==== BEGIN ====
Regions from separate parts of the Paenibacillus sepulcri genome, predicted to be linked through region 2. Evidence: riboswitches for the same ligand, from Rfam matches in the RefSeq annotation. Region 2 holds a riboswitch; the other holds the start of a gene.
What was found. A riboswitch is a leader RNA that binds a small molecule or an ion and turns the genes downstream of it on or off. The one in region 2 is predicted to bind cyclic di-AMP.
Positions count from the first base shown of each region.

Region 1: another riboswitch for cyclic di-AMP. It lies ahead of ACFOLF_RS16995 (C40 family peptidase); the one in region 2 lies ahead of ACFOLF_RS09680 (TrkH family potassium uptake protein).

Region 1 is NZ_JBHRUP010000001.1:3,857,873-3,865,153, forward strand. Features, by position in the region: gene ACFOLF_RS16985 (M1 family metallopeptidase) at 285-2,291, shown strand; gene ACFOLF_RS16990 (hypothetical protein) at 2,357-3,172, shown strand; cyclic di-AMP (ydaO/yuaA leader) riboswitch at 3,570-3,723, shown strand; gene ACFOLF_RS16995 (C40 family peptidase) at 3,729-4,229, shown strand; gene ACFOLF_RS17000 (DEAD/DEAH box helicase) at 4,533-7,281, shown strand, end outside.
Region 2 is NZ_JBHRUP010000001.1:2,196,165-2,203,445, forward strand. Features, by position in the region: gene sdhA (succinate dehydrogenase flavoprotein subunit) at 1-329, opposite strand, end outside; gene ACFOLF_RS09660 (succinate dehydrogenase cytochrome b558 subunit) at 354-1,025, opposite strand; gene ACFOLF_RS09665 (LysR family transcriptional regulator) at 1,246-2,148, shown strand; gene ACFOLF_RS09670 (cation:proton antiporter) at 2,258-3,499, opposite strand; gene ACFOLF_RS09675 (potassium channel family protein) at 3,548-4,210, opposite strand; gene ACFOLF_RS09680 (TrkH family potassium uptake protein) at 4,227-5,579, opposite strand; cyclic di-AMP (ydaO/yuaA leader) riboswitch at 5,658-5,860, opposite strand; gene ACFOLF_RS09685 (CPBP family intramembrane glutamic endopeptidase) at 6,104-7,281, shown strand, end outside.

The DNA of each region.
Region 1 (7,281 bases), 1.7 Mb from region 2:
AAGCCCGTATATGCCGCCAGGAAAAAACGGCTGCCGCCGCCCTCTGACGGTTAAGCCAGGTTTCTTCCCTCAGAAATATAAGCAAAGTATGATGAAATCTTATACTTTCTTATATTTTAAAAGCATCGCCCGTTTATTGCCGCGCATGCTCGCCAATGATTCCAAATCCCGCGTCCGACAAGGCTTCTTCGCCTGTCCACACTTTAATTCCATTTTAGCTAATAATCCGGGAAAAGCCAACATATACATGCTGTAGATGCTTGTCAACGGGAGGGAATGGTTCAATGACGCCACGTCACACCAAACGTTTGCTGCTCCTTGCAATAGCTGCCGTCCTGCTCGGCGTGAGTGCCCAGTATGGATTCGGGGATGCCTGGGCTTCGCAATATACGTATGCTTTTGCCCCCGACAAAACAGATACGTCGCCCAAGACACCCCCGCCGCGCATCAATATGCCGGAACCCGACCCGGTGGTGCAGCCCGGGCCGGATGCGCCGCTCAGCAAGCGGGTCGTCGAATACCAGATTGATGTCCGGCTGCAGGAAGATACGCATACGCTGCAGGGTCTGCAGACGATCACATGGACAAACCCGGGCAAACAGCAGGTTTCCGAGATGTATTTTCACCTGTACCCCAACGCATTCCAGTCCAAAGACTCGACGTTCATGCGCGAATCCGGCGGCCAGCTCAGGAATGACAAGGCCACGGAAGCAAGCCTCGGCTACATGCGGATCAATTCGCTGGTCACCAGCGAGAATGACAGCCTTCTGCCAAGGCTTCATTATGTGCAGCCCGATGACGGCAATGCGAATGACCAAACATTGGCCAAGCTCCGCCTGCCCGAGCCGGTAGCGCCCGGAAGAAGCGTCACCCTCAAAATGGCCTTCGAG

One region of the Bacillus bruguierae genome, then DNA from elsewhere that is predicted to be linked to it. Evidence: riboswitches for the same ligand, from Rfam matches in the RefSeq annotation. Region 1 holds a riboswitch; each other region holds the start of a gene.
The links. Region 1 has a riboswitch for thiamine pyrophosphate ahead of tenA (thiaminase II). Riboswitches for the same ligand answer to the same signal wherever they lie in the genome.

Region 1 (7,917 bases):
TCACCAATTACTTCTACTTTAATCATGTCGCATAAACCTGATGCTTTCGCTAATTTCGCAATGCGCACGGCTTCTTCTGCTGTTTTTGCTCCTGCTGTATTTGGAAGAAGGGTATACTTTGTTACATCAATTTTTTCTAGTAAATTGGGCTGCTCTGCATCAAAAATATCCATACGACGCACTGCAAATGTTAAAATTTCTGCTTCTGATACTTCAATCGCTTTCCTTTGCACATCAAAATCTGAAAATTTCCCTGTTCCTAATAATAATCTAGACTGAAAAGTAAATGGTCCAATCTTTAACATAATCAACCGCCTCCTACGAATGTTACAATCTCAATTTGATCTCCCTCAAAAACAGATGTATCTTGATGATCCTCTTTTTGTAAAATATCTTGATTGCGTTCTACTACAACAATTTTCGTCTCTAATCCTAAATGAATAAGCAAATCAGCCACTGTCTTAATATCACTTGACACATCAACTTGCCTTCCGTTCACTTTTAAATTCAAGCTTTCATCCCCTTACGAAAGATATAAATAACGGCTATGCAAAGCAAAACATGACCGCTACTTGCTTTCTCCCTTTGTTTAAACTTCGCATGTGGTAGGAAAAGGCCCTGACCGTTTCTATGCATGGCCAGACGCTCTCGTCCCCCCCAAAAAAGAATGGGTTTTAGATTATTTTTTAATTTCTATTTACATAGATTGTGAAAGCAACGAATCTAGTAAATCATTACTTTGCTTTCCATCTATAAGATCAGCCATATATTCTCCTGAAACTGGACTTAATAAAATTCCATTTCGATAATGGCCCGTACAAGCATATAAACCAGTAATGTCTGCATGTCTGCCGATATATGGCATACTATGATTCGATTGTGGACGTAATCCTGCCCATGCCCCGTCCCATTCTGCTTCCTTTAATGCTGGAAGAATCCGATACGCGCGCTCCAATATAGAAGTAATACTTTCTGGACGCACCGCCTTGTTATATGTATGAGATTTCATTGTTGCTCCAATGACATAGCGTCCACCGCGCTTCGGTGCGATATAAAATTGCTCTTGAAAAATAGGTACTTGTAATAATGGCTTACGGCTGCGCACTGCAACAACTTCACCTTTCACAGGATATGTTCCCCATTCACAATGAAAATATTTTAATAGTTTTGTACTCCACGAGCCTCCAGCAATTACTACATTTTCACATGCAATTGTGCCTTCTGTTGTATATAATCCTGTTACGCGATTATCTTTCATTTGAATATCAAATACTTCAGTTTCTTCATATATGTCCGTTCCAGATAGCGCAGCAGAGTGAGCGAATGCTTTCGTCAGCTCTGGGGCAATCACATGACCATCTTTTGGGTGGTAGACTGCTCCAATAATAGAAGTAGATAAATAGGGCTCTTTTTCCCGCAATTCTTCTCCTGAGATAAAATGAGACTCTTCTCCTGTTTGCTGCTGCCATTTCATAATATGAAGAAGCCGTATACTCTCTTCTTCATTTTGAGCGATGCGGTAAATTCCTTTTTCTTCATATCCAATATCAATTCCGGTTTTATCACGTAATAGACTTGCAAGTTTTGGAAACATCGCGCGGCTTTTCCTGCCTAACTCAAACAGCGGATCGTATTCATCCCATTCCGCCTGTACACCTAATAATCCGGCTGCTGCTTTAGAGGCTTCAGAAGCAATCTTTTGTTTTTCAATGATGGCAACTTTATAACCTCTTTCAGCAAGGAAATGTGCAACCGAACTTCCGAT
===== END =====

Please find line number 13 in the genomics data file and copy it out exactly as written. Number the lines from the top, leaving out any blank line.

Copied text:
TCACCAATTACTTCTACTTTAATCATGTCGCATAAACCTGATGCTTTCGCTAATTTCGCAATGCGCACGGCTTCTTCTGCTGTTTTTGCTCCTGCTGTATTTGGAAGAAGGGTATACTTTGTTACATCAATTTTTTCTAGTAAATTGGGCTGCTCTGCATCAAAAATATCCATACGACGCACTGCAAATGTTAAAATTTCTGCTTCTGATACTTCAATCGCTTTCCTTTGCACATCAAAATCTGAAAATTTCCCTGTTCCTAATAATAATCTAGACTGAAAAGTAAATGGTCCAATCTTTAACATAATCAACCGCCTCCTACGAATGTTACAATCTCAATTTGATCTCCCTCAAAAACAGATGTATCTTGATGATCCTCTTTTTGTAAAATATCTTGATTGCGTTCTACTACAACAATTTTCGTCTCTAATCCTAAATGAATAAGCAAATCAGCCACTGTCTTAATATCACTTGACACATCAACTTGCCTTCCGTTCACTTTTAAATTCAAGCTTTCATCCCCTTACGAAAGATATAAATAACGGCTATGCAAAGCAAAACATGACCGCTACTTGCTTTCTCCCTTTGTTTAAACTTCGCATGTGGTAGGAAAAGGCCCTGACCGTTTCTATGCATGGCCAGACGCTCTCGTCCCCCCCAAAAAAGAATGGGTTTTAGATTATTTTTTAATTTCTATTTACATAGATTGTGAAAGCAACGAATCTAGTAAATCATTACTTTGCTTTCCATCTATAAGATCAGCCATATATTCTCCTGAAACTGGACTTAATAAAATTCCATTTCGATAATGGCCCGTACAAGCATATAAACCAGTAATGTCTGCATGTCTGCCGATATATGGCATACTATGATTCGATTGTGGACGTAATCCTGCCCATGCCCCGTCCCATTCTGCTTCCTTTAATGCTGGAAGAATCCGATACGCGCGCTCCAATATAGAAGTAATACTTTCTGGACGCACCGCCTTGTTATATGTATGAGATTTCATTGTTGCTCCAATGACATAGCGTCCACCGCGCTTCGGTGCGATATAAAATTGCTCTTGAAAAATAGGTACTTGTAATAATGGCTTACGGCTGCGCACTGCAACAACTTCACCTTTCACAGGATATGTTCCCCATTCACAATGAAAATATTTTAATAGTTTTGTACTCCACGAGCCTCCAGCAATTACTACATTTTCACATGCAATTGTGCCTTCTGTTGTATATAATCCTGTTACGCGATTATCTTTCATTTGAATATCAAATACTTCAGTTTCTTCATATATGTCCGTTCCAGATAGCGCAGCAGAGTGAGCGAATGCTTTCGTCAGCTCTGGGGCAATCACATGACCATCTTTTGGGTGGTAGACTGCTCCAATAATAGAAGTAGATAAATAGGGCTCTTTTTCCCGCAATTCTTCTCCTGAGATAAAATGAGACTCTTCTCCTGTTTGCTGCTGCCATTTCATAATATGAAGAAGCCGTATACTCTCTTCTTCATTTTGAGCGATGCGGTAAATTCCTTTTTCTTCATATCCAATATCAATTCCGGTTTTATCACGTAATAGACTTGCAAGTTTTGGAAACATCGCGCGGCTTTTCCTGCCTAACTCAAACAGCGGATCGTATTCATCCCATTCCGCCTGTACACCTAATAATCCGGCTGCTGCTTTAGAGGCTTCAGAAGCAATCTTTTGTTTTTCAATGATGGCAACTTTATAACCTCTTTCAGCAAGGAAATGTGCAACCGAACTTCCGAT